COOLER MASTER ELITE 335 RC-335-KKN1-GP Black Computer Case
Item #:N82E16811119161
Return Policy: Standard Return Policy
$49.99
1

Intel Core i7-870 Lynnfield 2.93GHz LGA 1156 95W Quad-Core Processor BX80605I7870

Intel Core i7-870 2.93GHz LGA 1156 95W Quad-Core Processor
Item #: N82E16819115213
Return Policy: CPU Replacement Only Return Policy

ASUS P7P55D-E LX LGA 1156 Intel P55 SATA 6Gb/s USB 3.0 ATX Intel Motherboard

ASUS P7P55D-E LX ATX Intel Motherboard
Item #: N82E16813131634
Return Policy: Standard Return Policy
-$30.00 Instant
-$17.99 Combo
$10.00 Mail-in Rebate Card
$439.98
$391.99
Grand Total: $1,223.90




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January 8, 2011 12:42:29 AM

Couple of things:
1. go for the 1TB WD HDD, It's not that much more expensive and the performance will be better.
2. The 1000w cooler Master PSU is way overkill. Get a Corsair, Seasonic or Antec in the 750-850 range. The CM might be cheaper, but If you cheap-out on the PSU, you will pay for it later.
3. unless you are getting an after-market cooler, you won't need the AS5 thermal compound. The stock heatsink &fan have thermal compound already applied.
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January 8, 2011 1:13:04 AM

+1 for the last post. But what about the samsung F3 1tb hdd. I have read its faster than the wd on some posts
http://www.newegg.com/Product/Product.aspx?Item=N82E168...
And do you really want to run multiple monitors?? Cause your MB has just 1 pcie slot and I am not sure the 460 will run a 3 monitor set up alone. In any case pick a better mfg on the card. No offense to anyoe owning a Zotac, but MSI, Gigabyte, EVGA, Asus, make better cards.
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January 8, 2011 1:29:03 AM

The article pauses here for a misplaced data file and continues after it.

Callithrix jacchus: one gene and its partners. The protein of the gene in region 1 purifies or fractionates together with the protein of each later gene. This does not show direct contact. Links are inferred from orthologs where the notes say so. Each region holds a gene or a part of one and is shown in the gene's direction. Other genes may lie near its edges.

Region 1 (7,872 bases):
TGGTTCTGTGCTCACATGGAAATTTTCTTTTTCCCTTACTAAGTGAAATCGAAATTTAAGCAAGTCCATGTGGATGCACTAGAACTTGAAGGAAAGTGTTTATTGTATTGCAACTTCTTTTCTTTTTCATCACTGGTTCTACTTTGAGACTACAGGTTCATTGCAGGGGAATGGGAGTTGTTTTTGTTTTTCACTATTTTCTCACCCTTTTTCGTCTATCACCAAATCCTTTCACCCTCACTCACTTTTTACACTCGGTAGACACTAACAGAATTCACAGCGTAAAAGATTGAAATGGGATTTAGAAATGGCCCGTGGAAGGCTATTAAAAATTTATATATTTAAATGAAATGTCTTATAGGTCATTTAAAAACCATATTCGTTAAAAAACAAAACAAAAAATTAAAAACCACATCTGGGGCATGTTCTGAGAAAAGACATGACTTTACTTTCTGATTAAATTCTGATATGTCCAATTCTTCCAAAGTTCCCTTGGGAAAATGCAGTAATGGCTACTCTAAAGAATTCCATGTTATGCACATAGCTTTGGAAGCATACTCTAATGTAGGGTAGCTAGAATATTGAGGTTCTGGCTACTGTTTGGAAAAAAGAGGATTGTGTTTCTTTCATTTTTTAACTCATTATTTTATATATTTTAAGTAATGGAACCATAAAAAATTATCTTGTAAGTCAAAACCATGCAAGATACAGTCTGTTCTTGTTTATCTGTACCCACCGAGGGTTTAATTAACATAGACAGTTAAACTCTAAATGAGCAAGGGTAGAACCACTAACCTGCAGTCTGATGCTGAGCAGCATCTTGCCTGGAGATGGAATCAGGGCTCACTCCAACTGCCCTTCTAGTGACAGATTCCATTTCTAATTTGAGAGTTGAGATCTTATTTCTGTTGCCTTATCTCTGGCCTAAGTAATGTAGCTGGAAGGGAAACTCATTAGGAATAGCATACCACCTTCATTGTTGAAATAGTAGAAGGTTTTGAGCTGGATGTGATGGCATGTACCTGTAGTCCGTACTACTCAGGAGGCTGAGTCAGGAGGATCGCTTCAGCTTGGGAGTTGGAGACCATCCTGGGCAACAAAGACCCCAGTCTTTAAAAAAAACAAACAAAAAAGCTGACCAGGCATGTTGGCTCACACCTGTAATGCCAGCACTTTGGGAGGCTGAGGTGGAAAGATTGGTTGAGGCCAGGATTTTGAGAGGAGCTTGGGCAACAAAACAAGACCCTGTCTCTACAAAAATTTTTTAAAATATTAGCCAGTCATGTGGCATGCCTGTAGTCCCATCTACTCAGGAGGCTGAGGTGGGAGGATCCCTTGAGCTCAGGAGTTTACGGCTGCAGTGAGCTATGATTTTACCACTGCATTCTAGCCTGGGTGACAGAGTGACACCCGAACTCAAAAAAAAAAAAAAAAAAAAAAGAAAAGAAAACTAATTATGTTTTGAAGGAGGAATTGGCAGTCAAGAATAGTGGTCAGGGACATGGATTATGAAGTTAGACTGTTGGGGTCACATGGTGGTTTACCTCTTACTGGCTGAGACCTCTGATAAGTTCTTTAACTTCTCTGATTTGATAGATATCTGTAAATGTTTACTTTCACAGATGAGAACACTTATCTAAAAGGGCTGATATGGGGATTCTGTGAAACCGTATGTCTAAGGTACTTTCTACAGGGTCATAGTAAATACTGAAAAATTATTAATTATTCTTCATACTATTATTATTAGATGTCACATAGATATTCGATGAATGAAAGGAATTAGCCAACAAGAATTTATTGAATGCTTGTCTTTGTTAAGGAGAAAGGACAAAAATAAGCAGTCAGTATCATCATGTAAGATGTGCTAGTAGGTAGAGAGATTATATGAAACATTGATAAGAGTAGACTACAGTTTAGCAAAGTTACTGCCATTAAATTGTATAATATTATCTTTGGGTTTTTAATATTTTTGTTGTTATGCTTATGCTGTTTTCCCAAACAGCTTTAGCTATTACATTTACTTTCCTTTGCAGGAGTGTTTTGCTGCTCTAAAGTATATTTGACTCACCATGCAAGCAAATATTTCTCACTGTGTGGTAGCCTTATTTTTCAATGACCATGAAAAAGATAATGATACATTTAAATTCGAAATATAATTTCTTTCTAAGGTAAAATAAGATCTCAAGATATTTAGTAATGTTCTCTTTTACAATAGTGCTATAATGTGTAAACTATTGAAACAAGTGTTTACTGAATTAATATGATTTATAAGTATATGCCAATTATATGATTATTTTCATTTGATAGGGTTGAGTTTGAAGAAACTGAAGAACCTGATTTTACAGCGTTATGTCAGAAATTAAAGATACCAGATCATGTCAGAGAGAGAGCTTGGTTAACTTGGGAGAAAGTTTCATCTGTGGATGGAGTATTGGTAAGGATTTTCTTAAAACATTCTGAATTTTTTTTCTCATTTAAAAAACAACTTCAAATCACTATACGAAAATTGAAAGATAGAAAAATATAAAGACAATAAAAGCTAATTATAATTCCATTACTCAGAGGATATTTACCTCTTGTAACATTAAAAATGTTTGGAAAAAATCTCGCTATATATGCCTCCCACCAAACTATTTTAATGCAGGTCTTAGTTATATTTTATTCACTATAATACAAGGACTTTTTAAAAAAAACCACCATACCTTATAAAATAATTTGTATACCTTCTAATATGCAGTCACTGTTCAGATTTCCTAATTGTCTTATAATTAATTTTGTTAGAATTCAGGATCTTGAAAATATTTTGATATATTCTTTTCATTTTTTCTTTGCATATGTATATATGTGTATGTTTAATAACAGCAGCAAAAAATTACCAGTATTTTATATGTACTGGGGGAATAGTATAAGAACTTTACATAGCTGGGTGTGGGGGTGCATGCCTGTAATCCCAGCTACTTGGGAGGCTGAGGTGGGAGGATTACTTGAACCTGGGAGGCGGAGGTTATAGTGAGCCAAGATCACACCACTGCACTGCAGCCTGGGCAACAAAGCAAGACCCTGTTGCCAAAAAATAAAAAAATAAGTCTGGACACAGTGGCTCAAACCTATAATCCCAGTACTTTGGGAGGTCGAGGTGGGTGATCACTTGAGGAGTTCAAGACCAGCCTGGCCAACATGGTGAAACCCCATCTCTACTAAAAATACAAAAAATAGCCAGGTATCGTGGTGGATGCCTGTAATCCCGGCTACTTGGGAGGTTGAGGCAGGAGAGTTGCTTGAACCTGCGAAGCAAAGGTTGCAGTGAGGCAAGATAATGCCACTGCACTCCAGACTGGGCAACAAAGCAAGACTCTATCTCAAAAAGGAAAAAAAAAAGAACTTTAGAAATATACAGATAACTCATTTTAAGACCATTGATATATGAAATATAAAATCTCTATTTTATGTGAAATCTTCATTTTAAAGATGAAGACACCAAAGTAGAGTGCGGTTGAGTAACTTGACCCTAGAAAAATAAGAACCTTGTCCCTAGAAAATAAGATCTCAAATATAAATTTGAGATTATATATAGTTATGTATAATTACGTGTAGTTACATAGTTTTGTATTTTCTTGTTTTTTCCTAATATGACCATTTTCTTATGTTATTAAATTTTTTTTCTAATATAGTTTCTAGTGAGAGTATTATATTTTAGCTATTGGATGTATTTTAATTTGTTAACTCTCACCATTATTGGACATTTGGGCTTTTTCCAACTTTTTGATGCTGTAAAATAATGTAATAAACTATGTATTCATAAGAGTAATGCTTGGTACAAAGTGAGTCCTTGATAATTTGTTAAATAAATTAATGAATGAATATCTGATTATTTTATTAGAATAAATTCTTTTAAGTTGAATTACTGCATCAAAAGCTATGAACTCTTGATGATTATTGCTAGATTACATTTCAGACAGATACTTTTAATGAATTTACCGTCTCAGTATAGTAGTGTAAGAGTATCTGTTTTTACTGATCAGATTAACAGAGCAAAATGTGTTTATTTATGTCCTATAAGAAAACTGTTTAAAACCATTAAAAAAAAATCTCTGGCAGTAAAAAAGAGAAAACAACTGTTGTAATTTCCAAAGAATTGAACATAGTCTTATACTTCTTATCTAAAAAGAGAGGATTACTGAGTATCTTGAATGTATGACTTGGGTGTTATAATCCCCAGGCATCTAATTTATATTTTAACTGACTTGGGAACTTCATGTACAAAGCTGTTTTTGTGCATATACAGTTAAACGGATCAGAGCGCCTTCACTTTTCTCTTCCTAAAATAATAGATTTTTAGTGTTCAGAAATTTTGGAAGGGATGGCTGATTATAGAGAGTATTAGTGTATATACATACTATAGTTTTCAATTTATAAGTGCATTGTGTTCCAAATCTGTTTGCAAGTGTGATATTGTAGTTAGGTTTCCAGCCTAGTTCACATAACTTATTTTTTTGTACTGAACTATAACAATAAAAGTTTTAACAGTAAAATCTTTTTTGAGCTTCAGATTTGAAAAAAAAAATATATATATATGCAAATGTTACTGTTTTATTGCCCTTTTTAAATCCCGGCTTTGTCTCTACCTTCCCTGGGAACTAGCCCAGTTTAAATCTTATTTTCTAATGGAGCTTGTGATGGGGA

Thanks for your reply. Can you suggest a better MB that would fit with the rest of my system?
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January 8, 2011 2:19:10 AM

I'm not an Intel guy but think you might want to check on the 460 running 3 monitors. I know you can with an mid level AMD card. Your MB selection limits you to one card which is not a big deal unless you want to run dual cards some day. Something like this
http://www.newegg.com/Product/Product.aspx?Item=N82E168...
gives you the ability to run a second card in the future. I dont know who suggested it, but someone said post again in home built with a title like 1500$ build suggestions. That might be a good idea. In the mean time I am going to try to figure out if the 460 can run 3 monitors, I think 2 might be the max for one card. I did read about a Zotac card that has 3D in the name that runs up to 4, but not sure if that is dodgy software from zotac or what.
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January 8, 2011 2:51:42 AM

I have learned that a single 460 will not run 3 monitors. So, time to look for a card that will. You will save $$ going with smaller psu, might be well used on the video card eh? Isn't this fun??
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January 8, 2011 3:09:54 AM

Wow ! This gets complicated fast. I really want to run 3 monitors so I guess I could change up the Mother Board and just run 2 video cards. Is it better to run 2 cards or 1?
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January 8, 2011 3:27:41 AM

Lets take a look at some single card solutions. What does your budget allow you for a video card?
It is always best to run a single card solution if you can get what you want from the 1 card.
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January 8, 2011 3:46:28 AM

If you can go up to a 6870, better still, but its 240$$ card min.
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January 8, 2011 12:09:42 PM

I'm not really married to a particular budget figure, but I didn't want to go over $1500. If I can spend $100 - 200 more and get more capability and I will use that capability then I am more than willing to do that. What I really don't want to do is go to all this trouble and have a computer that will not support 3 monitors. Someone earlier had posted a link to a computer build that was on Newegg and reviewed by Tom's hardware for about $1700. I'm trying to find the sweet spot for price/capability. I guess that is what everyone is trying to do. I'll check out the other card. Thanks again for all the replies.